Building a compost bin of your own can be an extremely simple process. It can also be a complex one that turns out your dream compiler. It all depends on what you want in the end. Some gardeners stick to forming premed wood pallets into a square, forming an instant composter. Others take the time to do more complex bins that will last a lot longer.
Here's how to build a cedar compost bin that's not too tricky to make, but will last you more than a few years. Do not get discouraged – composting is not all that hard!
First, you'll need to select your wood. Cedar is an excellent choice, since it resists weather and rot, but some people choose other options as well. Avoid wood that has been treated with any kind of conservative, however. These chemicals can leach into your compost or the ground below the pile, and cause real problems. Stick to natural wood, and your compost will be a lot healthier.
For a basic compiler, you'll need seven three foot lengths of 2 "x6" cedar. You can make the cuts yourself, or have the lumber yard do it for a small fee. You'll also need four pieces of 2 "x2" or 4 "x4" cedar in four foot lengths, and plenty of three inch galvanized nails.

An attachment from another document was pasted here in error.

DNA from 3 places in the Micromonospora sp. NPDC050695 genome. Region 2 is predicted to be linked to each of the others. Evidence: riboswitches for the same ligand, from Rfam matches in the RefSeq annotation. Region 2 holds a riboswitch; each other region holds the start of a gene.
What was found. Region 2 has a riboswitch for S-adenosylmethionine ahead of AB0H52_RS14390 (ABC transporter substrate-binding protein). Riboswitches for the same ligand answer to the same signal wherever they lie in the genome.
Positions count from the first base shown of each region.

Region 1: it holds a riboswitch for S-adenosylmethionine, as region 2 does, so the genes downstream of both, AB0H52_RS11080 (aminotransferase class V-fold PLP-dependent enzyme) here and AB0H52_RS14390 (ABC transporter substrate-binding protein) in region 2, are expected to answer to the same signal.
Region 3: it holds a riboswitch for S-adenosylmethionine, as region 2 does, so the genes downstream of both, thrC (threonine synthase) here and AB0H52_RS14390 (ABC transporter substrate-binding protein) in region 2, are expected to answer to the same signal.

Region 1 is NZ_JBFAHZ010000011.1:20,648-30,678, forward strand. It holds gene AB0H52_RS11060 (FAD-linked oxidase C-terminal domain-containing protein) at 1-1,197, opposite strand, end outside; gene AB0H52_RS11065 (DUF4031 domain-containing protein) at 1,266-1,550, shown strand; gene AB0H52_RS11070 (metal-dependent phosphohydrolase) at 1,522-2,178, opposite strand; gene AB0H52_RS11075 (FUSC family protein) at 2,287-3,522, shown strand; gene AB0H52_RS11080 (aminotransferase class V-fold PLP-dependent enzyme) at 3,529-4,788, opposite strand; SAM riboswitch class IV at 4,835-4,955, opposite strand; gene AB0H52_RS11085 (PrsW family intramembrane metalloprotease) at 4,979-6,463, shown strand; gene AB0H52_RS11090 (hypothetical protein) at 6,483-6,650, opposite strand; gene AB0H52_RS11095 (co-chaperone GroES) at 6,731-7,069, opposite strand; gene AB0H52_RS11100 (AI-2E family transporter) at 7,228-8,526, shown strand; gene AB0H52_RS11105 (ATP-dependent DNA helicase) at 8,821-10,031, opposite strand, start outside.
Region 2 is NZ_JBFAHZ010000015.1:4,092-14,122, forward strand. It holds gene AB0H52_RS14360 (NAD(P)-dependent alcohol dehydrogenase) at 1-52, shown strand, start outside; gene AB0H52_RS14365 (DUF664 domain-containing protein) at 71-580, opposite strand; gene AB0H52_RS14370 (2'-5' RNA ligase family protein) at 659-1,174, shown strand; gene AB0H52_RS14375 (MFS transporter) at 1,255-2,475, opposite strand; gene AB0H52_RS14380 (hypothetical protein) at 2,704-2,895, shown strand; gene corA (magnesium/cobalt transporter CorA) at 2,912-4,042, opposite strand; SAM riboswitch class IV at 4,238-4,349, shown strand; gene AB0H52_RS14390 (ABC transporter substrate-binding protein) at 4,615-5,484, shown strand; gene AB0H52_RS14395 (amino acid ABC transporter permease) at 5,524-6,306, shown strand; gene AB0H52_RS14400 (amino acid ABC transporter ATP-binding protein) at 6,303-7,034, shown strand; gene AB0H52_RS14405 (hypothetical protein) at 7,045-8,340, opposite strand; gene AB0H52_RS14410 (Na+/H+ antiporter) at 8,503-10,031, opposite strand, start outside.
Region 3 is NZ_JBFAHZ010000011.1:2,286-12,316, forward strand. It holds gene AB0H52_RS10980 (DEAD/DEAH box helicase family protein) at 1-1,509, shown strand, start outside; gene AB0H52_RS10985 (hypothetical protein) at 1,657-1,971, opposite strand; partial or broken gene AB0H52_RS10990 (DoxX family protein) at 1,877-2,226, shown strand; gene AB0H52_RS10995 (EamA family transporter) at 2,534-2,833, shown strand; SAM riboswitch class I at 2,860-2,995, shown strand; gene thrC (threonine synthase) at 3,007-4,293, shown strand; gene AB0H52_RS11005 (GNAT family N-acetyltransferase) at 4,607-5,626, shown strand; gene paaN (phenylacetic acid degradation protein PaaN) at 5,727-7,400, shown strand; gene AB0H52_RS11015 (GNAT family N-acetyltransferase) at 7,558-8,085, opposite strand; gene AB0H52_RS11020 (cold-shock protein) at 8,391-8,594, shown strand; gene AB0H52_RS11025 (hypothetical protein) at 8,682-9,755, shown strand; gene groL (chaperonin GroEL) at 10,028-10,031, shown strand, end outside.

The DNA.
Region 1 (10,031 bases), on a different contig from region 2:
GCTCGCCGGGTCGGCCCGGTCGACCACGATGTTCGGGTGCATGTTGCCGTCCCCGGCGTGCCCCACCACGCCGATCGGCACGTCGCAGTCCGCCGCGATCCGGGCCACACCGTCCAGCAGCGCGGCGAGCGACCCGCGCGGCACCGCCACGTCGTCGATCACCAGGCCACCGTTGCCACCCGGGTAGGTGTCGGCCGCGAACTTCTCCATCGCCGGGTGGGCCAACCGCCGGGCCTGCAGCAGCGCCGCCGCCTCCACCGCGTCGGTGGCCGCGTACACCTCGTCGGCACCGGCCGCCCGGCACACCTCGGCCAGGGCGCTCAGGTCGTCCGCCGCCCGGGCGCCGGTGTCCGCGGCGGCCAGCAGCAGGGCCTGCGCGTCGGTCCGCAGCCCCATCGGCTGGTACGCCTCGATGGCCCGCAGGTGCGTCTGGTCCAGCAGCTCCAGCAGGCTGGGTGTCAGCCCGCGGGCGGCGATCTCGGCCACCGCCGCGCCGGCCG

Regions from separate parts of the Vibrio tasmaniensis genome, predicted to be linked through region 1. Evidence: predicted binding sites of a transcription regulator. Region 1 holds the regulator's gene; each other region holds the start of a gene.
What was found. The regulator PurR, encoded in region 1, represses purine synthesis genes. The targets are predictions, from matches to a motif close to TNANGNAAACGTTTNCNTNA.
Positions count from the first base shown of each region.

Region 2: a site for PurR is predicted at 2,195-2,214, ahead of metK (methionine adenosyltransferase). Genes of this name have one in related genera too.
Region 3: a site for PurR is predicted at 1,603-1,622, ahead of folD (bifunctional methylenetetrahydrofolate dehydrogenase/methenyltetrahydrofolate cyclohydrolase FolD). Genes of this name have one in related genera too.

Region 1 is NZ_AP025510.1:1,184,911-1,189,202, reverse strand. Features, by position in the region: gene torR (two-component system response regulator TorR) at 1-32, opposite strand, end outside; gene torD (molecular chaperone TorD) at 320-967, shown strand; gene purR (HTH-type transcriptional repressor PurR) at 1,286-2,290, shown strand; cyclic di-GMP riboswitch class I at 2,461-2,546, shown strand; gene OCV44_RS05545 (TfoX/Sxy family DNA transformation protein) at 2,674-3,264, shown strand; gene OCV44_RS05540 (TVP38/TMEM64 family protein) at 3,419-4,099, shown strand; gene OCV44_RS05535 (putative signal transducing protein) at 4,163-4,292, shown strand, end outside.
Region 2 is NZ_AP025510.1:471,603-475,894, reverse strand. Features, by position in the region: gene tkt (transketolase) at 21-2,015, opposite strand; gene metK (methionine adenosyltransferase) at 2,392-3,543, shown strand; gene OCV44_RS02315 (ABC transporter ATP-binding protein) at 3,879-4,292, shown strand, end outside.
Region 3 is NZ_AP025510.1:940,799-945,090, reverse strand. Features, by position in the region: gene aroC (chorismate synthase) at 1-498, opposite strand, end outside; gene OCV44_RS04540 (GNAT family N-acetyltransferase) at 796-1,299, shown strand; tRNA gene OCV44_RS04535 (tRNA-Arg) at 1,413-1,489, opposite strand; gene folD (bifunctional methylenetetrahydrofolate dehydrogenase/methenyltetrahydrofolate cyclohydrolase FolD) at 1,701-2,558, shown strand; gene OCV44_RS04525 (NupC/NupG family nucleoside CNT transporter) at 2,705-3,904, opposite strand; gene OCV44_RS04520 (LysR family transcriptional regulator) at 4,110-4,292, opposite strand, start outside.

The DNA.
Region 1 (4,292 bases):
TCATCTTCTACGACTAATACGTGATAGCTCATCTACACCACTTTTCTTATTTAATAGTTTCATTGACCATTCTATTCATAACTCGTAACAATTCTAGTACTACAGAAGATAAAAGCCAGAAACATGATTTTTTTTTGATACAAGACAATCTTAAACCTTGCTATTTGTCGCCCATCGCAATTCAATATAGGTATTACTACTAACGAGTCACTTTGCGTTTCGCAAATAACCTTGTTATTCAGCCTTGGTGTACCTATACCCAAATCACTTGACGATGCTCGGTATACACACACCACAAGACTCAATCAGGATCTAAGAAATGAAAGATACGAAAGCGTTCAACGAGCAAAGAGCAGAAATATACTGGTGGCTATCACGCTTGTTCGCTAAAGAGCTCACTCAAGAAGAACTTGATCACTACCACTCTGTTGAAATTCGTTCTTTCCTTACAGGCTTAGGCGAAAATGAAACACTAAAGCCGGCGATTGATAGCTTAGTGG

Start by sharpening the ends of your 2x2s to create stakes, or by digging holes in which to place your 4x4s. Remember – this does not have to look good. It just has to keep the bin in one spot. Nail the three foot long boards to your posts to form a square, leaving space between the board to aerate the pile, and leaving the top board off the side of the bin that'll form the front.
If you're using 4x4s, it's best to bury their ends in the ground first, then nail your boards on. If you'll be using the 2x2s, you can make the bin, then drive the corner posts into the ground with a mallet. Just leave enough of a post to support the compost bin below the ground. Once you've created the bin, it's ready to use. You may wish to start your compost using some already finished compost or other additives that act as activators. Grass clippings or well composed chicken manure are common choice.
Remember to turn the pile from time to time with a pitchfork (that's what the open side is for) and keep an eye on it to make sure it does not attract pets. Keep the balance of vegetable scraps and yard waste correct, and you'll soon have good quality compost for your garden. It's really that easy. If you have a lot of waste to compost, just build additional bins alongside the one you already have.